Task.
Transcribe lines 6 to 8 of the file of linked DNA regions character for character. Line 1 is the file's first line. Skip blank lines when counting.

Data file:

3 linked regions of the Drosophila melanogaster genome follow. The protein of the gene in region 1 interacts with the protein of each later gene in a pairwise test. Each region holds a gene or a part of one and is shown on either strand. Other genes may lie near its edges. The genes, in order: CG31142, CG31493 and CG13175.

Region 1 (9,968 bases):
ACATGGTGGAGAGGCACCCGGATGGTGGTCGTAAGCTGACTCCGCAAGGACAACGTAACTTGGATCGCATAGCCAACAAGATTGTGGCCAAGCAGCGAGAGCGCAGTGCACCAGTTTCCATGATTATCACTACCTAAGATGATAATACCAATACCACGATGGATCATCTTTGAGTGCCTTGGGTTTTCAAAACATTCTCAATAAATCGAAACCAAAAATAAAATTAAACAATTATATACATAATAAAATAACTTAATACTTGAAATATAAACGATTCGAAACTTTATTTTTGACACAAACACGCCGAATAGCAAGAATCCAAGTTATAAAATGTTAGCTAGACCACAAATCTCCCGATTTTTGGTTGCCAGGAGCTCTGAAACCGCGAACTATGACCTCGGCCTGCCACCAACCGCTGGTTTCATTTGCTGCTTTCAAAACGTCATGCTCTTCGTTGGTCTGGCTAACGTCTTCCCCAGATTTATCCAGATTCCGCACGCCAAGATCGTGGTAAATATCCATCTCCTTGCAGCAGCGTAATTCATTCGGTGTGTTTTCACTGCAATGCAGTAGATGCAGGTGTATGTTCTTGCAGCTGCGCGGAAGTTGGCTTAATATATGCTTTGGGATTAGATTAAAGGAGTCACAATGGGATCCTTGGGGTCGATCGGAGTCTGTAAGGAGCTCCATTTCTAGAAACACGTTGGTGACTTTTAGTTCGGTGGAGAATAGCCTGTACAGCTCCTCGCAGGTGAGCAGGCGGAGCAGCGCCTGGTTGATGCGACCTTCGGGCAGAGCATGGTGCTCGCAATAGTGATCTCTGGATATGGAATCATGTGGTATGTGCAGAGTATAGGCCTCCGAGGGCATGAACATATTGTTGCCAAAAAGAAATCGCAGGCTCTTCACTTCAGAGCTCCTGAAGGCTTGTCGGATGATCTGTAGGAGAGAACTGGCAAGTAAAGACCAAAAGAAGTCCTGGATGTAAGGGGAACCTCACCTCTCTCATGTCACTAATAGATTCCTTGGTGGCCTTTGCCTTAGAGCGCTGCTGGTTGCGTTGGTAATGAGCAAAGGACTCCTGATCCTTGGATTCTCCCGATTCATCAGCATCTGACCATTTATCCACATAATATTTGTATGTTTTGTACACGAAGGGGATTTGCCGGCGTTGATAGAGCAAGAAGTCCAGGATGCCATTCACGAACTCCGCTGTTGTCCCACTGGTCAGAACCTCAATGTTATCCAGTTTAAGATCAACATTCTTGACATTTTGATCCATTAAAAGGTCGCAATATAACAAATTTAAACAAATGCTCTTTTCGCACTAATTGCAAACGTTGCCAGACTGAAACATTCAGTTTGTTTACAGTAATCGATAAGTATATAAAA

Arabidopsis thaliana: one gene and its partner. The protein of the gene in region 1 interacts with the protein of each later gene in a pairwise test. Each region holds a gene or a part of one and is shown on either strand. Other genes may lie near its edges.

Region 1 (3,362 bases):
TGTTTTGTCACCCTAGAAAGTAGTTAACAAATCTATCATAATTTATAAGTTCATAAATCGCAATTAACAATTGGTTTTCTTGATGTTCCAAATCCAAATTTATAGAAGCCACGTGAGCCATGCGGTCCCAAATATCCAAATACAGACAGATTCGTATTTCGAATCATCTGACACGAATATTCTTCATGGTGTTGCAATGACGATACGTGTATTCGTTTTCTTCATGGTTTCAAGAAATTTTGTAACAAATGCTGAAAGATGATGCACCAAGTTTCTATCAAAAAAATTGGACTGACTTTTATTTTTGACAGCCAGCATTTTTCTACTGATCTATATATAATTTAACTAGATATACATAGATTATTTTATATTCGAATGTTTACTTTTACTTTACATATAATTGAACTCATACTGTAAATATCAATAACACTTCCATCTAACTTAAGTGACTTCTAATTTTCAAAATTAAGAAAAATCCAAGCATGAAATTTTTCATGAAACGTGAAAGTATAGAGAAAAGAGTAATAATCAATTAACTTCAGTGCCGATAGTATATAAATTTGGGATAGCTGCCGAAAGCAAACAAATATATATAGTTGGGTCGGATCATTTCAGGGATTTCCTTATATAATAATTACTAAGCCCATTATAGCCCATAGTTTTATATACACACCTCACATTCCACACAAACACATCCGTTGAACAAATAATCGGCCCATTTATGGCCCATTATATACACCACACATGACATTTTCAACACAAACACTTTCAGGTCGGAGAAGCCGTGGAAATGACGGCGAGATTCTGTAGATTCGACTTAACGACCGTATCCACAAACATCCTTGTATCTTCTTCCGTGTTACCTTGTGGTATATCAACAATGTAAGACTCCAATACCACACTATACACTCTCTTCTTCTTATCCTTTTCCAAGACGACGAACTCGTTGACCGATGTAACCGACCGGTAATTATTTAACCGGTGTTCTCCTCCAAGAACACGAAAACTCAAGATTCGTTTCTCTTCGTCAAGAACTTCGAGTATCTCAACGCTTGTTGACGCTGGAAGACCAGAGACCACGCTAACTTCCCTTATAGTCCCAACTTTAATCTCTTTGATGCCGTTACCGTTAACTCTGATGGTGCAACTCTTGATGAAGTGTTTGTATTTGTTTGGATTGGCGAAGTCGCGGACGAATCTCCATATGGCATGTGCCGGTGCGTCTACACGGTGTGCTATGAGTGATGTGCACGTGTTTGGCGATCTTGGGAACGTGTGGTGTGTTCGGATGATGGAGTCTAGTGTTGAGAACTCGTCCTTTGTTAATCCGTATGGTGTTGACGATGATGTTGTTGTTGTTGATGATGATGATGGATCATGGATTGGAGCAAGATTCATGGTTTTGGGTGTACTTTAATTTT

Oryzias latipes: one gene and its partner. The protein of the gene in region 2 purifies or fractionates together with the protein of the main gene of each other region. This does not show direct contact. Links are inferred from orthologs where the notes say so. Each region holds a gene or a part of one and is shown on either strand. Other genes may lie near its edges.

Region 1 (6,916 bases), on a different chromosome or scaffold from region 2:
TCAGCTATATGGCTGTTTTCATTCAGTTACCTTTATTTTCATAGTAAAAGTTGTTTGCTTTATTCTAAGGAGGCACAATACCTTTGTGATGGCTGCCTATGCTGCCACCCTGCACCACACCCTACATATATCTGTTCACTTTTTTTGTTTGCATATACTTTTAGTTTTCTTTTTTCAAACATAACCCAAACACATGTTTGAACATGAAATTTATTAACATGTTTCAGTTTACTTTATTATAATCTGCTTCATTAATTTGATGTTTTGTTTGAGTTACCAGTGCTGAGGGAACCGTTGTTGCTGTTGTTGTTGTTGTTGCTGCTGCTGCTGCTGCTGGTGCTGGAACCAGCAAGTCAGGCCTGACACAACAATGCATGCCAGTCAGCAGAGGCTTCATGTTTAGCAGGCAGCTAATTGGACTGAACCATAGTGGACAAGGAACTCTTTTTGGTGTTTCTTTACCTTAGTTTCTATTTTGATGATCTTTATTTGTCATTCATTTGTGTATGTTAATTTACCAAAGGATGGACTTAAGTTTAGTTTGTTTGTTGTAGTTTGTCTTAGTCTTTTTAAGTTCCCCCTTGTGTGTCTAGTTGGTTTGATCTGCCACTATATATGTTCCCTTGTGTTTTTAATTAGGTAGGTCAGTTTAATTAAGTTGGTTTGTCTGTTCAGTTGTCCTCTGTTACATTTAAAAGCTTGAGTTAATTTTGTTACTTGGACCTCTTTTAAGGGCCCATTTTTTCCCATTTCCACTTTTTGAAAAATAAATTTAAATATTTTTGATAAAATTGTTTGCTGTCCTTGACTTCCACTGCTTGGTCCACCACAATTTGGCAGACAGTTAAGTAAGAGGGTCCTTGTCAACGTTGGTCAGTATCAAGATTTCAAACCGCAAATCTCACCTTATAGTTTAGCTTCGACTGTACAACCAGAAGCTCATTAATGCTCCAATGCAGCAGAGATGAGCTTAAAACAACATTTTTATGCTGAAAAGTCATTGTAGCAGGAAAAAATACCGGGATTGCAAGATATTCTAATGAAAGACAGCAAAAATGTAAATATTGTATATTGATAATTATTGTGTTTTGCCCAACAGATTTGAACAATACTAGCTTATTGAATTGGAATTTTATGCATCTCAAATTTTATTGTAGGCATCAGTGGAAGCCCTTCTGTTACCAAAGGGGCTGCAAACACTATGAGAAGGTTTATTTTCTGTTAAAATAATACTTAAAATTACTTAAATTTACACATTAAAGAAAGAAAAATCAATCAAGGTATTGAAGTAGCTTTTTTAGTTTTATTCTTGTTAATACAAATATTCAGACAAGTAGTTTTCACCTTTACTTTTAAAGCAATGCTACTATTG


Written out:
TGTTTTGTCACCCTAGAAAGTAGTTAACAAATCTATCATAATTTATAAGTTCATAAATCGCAATTAACAATTGGTTTTCTTGATGTTCCAAATCCAAATTTATAGAAGCCACGTGAGCCATGCGGTCCCAAATATCCAAATACAGACAGATTCGTATTTCGAATCATCTGACACGAATATTCTTCATGGTGTTGCAATGACGATACGTGTATTCGTTTTCTTCATGGTTTCAAGAAATTTTGTAACAAATGCTGAAAGATGATGCACCAAGTTTCTATCAAAAAAATTGGACTGACTTTTATTTTTGACAGCCAGCATTTTTCTACTGATCTATATATAATTTAACTAGATATACATAGATTATTTTATATTCGAATGTTTACTTTTACTTTACATATAATTGAACTCATACTGTAAATATCAATAACACTTCCATCTAACTTAAGTGACTTCTAATTTTCAAAATTAAGAAAAATCCAAGCATGAAATTTTTCATGAAACGTGAAAGTATAGAGAAAAGAGTAATAATCAATTAACTTCAGTGCCGATAGTATATAAATTTGGGATAGCTGCCGAAAGCAAACAAATATATATAGTTGGGTCGGATCATTTCAGGGATTTCCTTATATAATAATTACTAAGCCCATTATAGCCCATAGTTTTATATACACACCTCACATTCCACACAAACACATCCGTTGAACAAATAATCGGCCCATTTATGGCCCATTATATACACCACACATGACATTTTCAACACAAACACTTTCAGGTCGGAGAAGCCGTGGAAATGACGGCGAGATTCTGTAGATTCGACTTAACGACCGTATCCACAAACATCCTTGTATCTTCTTCCGTGTTACCTTGTGGTATATCAACAATGTAAGACTCCAATACCACACTATACACTCTCTTCTTCTTATCCTTTTCCAAGACGACGAACTCGTTGACCGATGTAACCGACCGGTAATTATTTAACCGGTGTTCTCCTCCAAGAACACGAAAACTCAAGATTCGTTTCTCTTCGTCAAGAACTTCGAGTATCTCAACGCTTGTTGACGCTGGAAGACCAGAGACCACGCTAACTTCCCTTATAGTCCCAACTTTAATCTCTTTGATGCCGTTACCGTTAACTCTGATGGTGCAACTCTTGATGAAGTGTTTGTATTTGTTTGGATTGGCGAAGTCGCGGACGAATCTCCATATGGCATGTGCCGGTGCGTCTACACGGTGTGCTATGAGTGATGTGCACGTGTTTGGCGATCTTGGGAACGTGTGGTGTGTTCGGATGATGGAGTCTAGTGTTGAGAACTCGTCCTTTGTTAATCCGTATGGTGTTGACGATGATGTTGTTGTTGTTGATGATGATGATGGATCATGGATTGGAGCAAGATTCATGGTTTTGGGTGTACTTTAATTTT

Oryzias latipes: one gene and its partner. The protein of the gene in region 2 purifies or fractionates together with the protein of the main gene of each other region. This does not show direct contact. Links are inferred from orthologs where the notes say so. Each region holds a gene or a part of one and is shown on either strand. Other genes may lie near its edges.

Region 1 (6,916 bases), on a different chromosome or scaffold from region 2: